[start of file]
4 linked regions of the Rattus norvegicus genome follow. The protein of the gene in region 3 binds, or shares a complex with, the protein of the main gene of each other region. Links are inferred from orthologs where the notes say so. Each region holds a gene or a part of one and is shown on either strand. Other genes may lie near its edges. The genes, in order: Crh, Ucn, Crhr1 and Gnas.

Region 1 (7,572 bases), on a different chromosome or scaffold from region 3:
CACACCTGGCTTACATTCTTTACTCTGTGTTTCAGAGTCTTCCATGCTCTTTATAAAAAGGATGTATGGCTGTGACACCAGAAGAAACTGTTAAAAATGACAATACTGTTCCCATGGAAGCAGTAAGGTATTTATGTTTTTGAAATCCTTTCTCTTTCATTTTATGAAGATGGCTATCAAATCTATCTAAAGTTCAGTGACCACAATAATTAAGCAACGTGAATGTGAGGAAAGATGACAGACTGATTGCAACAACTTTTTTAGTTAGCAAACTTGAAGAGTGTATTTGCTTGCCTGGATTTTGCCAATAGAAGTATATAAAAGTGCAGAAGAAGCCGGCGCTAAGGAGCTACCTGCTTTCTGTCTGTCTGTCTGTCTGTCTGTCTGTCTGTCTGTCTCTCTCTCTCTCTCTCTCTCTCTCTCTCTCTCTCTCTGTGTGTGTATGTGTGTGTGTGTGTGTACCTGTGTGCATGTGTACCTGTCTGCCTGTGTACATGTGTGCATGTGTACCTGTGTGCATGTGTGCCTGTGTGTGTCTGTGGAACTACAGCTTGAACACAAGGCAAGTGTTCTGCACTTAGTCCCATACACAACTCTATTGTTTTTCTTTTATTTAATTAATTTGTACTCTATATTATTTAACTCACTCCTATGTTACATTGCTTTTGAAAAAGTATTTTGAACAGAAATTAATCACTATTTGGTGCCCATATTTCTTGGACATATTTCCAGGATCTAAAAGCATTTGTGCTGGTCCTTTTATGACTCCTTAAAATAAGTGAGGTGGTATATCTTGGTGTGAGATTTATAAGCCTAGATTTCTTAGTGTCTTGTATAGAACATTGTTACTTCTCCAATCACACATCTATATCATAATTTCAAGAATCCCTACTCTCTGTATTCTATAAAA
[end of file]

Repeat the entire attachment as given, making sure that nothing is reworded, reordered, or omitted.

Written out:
4 linked regions of the Rattus norvegicus genome follow. The protein of the gene in region 3 binds, or shares a complex with, the protein of the main gene of each other region. Links are inferred from orthologs where the notes say so. Each region holds a gene or a part of one and is shown on either strand. Other genes may lie near its edges. The genes, in order: Crh, Ucn, Crhr1 and Gnas.

Region 1 (7,572 bases), on a different chromosome or scaffold from region 3:
CACACCTGGCTTACATTCTTTACTCTGTGTTTCAGAGTCTTCCATGCTCTTTATAAAAAGGATGTATGGCTGTGACACCAGAAGAAACTGTTAAAAATGACAATACTGTTCCCATGGAAGCAGTAAGGTATTTATGTTTTTGAAATCCTTTCTCTTTCATTTTATGAAGATGGCTATCAAATCTATCTAAAGTTCAGTGACCACAATAATTAAGCAACGTGAATGTGAGGAAAGATGACAGACTGATTGCAACAACTTTTTTAGTTAGCAAACTTGAAGAGTGTATTTGCTTGCCTGGATTTTGCCAATAGAAGTATATAAAAGTGCAGAAGAAGCCGGCGCTAAGGAGCTACCTGCTTTCTGTCTGTCTGTCTGTCTGTCTGTCTGTCTGTCTGTCTCTCTCTCTCTCTCTCTCTCTCTCTCTCTCTCTCTCTGTGTGTGTATGTGTGTGTGTGTGTGTACCTGTGTGCATGTGTACCTGTCTGCCTGTGTACATGTGTGCATGTGTACCTGTGTGCATGTGTGCCTGTGTGTGTCTGTGGAACTACAGCTTGAACACAAGGCAAGTGTTCTGCACTTAGTCCCATACACAACTCTATTGTTTTTCTTTTATTTAATTAATTTGTACTCTATATTATTTAACTCACTCCTATGTTACATTGCTTTTGAAAAAGTATTTTGAACAGAAATTAATCACTATTTGGTGCCCATATTTCTTGGACATATTTCCAGGATCTAAAAGCATTTGTGCTGGTCCTTTTATGACTCCTTAAAATAAGTGAGGTGGTATATCTTGGTGTGAGATTTATAAGCCTAGATTTCTTAGTGTCTTGTATAGAACATTGTTACTTCTCCAATCACACATCTATATCATAATTTCAAGAATCCCTACTCTCTGTATTCTATAAAA